US Businesses Wary About Protectionism In China

US Businesses Wary About Protectionism In ChinaA new survey from the American Chamber of Commerce in China indicated that concern is growing among U.S. businesses in the country that protectionist policies are threatening their long-term future in a key market, even while they remain optimistic about an economy that has rebounded strongly from the global recession.

The annual AmCham-China survey of its members—a barometer of sentiment among U.S. investors in China—reflects worries that China’s three-decades-long push for open markets could be stalling, as the government increasingly seeks to favor state-owned domestic enterprises that have spearheaded the economic recovery.

In the latest example of difficulties facing U.S. businesses in China, AMR Corp.’s American Airlines announced it was canceling its inaugural Chicago-Beijing flight on Monday because it couldn’t secure “viable” slots from Chinese authorities. The airline said the tentative new start day for the route is now May 4.

The AmCham survey adds to evidence that foreign investors, looking beyond the current boom, are growing cautious. China says steadily increasing levels of foreign investment indicate the country remains an attractive destination for foreign businesses. Foreign direct investment rose 7.7% in the first three months of this year from the year-earlier period.

“While most members continued to be optimistic about China’s market potential, many have begun questioning their long-term viability in China, as they consider the obstacles presented by an increasingly difficult regulatory environment,” says the AmCham-China white paper, released Monday.

For the first time in the 12-year history of the surveys, regulation tops the list of concerns among member companies, displacing worries about rising salaries, and recruiting and retaining key staff.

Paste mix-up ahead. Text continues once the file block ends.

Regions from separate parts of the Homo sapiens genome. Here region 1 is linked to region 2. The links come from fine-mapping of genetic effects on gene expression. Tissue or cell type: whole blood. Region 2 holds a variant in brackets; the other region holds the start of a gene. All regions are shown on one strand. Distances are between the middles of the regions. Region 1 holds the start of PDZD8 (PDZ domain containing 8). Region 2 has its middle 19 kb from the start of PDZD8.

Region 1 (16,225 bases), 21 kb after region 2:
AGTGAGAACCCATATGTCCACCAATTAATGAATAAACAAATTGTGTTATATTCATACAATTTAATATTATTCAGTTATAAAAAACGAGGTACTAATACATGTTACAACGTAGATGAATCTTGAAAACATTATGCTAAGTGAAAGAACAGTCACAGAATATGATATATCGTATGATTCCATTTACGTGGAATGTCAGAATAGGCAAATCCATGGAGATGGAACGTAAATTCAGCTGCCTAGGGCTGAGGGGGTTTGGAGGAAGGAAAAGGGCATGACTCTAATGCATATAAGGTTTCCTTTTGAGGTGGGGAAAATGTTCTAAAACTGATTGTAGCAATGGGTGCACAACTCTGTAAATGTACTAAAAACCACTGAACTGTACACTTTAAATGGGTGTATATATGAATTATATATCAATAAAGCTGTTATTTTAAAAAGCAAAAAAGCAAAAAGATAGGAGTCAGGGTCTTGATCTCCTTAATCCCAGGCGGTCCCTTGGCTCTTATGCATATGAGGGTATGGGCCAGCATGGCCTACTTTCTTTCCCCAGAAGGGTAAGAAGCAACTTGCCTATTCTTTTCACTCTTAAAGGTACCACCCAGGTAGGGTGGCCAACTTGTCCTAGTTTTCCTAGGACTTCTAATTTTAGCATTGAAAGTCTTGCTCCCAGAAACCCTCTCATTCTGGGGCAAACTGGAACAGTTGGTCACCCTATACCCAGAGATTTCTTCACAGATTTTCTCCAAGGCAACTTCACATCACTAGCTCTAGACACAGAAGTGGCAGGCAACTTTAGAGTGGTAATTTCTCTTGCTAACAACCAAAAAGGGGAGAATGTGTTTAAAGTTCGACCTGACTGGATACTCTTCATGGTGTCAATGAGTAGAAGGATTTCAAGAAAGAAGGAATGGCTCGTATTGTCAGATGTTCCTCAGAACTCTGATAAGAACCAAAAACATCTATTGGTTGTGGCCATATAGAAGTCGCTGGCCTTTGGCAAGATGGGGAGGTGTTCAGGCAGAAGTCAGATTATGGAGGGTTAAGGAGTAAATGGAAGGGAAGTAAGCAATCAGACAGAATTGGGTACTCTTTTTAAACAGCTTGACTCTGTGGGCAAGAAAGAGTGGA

The main grievance is that laws and regulations are inconsistently applied around China, the white paper says, a problem that adds to the cost of compliance and results, for example, in delays obtaining licences and approvals. This will discourage investment in China’s underdeveloped interior and “has the potential to hamper China’s future economic development severely.”

At a news conference to launch the survey, Lester Ross, an AmCham-China board member and managing partner in Beijing for U.S. law firm Wilmer Cutler Pickering Hale & Dorr, cited many examples of ways in which Chinese regulation discriminates against foreign investors and favors their domestic competitors. Foreign companies face long delays in gaining approval for mergers and acquisitions while Chinese applications face “little, if any, review.” Environmental laws are applied more stringently against foreign companies, Mr. Ross said. Authorities tend to “disfavor foreign rights holders” in disputes over intellectual property.

US Businesses Wary About Protectionism In China

On the same day the survey was released, Yang Changyong, a research associate with the Foreign Economic Research Institute of the National Development and Reform Commission, wrote in a front-page opinion article in the overseas edition of the People’s Daily, “Facts and figures show that the investment environment in China is not only NOT deteriorating, but on the contrary continues to improve.” The article continued, “The improvement of China’s environment for foreign investment not only requires the Chinese government to be sincere with foreign investors, but also requires foreign investors’ and foreign media’s understanding and respect for China.”

An AmCham-China survey released in March showed a growing number of U.S. companies feel unwelcome. That result was linked to regulations aimed at squeezing foreign firms out of China’s vast government procurement market.

However, in April, China issued a draft for a new set of rules on government procurement that omitted clauses viewed by foreign companies as being the most threatening. AmCham-China President Christian Murck on Monday welcomed that move as “a positive step forward.”

Overall, the AmCham survey showed that U.S. companies in China are performing well. A total of 71% of companies said they were “profitable” or “very profitable” in 2009, down just slightly from 74% in 2008. Nearly four out of five companies said they would expand investment in China this year; and 91% said they were optimistic about the outlook for the next five years.